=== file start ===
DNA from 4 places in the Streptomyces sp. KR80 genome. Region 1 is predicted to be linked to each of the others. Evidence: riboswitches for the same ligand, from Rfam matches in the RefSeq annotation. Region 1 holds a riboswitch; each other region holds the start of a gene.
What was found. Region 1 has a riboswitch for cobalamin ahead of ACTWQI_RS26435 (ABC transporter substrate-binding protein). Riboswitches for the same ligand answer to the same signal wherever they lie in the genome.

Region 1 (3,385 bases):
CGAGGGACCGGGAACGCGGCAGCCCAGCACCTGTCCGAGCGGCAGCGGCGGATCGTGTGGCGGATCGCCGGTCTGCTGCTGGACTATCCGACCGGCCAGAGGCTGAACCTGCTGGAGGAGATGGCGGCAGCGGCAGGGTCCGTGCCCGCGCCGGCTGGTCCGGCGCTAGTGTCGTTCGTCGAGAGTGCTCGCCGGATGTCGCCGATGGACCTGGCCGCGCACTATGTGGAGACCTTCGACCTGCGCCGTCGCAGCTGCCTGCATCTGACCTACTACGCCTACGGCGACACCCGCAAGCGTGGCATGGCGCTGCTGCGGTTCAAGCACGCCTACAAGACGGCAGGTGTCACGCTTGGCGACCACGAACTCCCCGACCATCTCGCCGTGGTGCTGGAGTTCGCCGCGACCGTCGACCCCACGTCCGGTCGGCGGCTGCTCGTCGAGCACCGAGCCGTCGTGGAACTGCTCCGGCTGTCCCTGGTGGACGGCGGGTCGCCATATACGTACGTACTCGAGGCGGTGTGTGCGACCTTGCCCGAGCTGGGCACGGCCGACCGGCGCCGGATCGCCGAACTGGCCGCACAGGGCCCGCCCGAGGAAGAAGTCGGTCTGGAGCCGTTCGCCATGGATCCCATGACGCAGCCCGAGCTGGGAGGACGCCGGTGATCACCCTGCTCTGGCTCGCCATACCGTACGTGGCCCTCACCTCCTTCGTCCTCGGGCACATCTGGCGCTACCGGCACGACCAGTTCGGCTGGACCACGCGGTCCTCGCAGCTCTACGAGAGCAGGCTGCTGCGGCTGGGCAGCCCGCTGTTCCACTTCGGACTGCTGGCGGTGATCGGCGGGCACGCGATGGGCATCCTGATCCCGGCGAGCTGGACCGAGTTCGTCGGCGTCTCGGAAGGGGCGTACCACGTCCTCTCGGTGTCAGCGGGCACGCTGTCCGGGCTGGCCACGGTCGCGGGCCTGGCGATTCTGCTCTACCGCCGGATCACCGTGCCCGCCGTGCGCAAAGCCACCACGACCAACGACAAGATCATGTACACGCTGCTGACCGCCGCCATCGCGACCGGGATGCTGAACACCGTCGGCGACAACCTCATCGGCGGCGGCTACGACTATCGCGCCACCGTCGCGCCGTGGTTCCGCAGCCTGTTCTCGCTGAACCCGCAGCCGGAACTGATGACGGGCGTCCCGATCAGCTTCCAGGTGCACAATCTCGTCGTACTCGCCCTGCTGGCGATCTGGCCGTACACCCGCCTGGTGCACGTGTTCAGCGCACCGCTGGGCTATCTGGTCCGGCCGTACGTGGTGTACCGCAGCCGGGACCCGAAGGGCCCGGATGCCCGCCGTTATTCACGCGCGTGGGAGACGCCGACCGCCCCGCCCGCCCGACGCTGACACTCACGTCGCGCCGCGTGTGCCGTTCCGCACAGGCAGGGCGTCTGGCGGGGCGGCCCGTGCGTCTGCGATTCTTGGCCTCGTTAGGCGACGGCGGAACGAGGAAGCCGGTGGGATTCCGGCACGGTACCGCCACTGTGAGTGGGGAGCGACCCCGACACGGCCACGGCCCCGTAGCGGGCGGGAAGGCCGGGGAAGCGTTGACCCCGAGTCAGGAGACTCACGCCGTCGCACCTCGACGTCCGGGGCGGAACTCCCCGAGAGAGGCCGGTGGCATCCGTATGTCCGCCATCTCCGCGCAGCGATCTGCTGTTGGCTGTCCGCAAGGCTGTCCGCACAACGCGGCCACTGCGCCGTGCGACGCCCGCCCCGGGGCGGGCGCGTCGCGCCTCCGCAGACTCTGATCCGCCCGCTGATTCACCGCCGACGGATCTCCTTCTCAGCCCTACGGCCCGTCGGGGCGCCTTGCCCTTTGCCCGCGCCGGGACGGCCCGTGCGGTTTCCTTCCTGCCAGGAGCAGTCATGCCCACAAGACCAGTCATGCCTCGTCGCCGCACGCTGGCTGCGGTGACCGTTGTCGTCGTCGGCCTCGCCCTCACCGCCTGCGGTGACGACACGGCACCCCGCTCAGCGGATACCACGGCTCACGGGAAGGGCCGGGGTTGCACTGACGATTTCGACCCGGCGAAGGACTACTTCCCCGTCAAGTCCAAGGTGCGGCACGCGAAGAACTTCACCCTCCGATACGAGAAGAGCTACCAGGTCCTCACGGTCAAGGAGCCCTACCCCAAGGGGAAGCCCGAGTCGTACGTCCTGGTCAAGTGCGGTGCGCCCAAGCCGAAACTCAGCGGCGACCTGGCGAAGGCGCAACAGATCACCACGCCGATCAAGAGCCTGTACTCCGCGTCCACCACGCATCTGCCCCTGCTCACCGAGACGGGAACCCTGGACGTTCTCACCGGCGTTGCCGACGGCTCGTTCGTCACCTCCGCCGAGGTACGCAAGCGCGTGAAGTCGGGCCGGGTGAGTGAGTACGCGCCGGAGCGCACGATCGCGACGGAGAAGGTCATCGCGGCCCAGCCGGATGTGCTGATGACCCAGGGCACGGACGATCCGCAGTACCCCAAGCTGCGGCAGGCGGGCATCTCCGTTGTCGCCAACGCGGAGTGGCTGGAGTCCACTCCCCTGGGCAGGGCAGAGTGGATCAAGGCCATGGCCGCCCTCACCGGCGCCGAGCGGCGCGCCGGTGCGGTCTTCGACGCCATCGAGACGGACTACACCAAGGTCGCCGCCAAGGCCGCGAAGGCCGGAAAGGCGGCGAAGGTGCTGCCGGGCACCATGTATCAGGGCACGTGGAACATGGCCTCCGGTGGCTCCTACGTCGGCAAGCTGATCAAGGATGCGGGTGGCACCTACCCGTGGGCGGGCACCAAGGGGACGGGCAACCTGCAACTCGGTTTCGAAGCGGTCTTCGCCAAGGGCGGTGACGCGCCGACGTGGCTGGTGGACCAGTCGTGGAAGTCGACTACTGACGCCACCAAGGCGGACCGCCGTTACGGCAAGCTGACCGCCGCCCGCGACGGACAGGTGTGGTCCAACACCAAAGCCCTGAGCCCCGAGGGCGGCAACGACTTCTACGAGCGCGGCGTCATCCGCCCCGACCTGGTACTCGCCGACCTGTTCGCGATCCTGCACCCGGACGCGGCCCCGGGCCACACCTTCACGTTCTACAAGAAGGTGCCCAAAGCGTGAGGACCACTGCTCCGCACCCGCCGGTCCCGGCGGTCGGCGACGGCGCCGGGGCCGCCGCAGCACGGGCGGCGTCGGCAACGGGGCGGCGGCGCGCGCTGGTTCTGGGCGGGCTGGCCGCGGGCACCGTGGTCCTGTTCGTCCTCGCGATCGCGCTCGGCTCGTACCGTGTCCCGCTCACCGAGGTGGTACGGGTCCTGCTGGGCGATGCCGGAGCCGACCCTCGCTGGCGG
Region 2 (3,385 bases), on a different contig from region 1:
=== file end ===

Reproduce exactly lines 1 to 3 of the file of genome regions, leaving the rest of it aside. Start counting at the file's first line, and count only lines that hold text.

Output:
DNA from 4 places in the Streptomyces sp. KR80 genome. Region 1 is predicted to be linked to each of the others. Evidence: riboswitches for the same ligand, from Rfam matches in the RefSeq annotation. Region 1 holds a riboswitch; each other region holds the start of a gene.
What was found. Region 1 has a riboswitch for cobalamin ahead of ACTWQI_RS26435 (ABC transporter substrate-binding protein). Riboswitches for the same ligand answer to the same signal wherever they lie in the genome.

Region 1 (3,385 bases):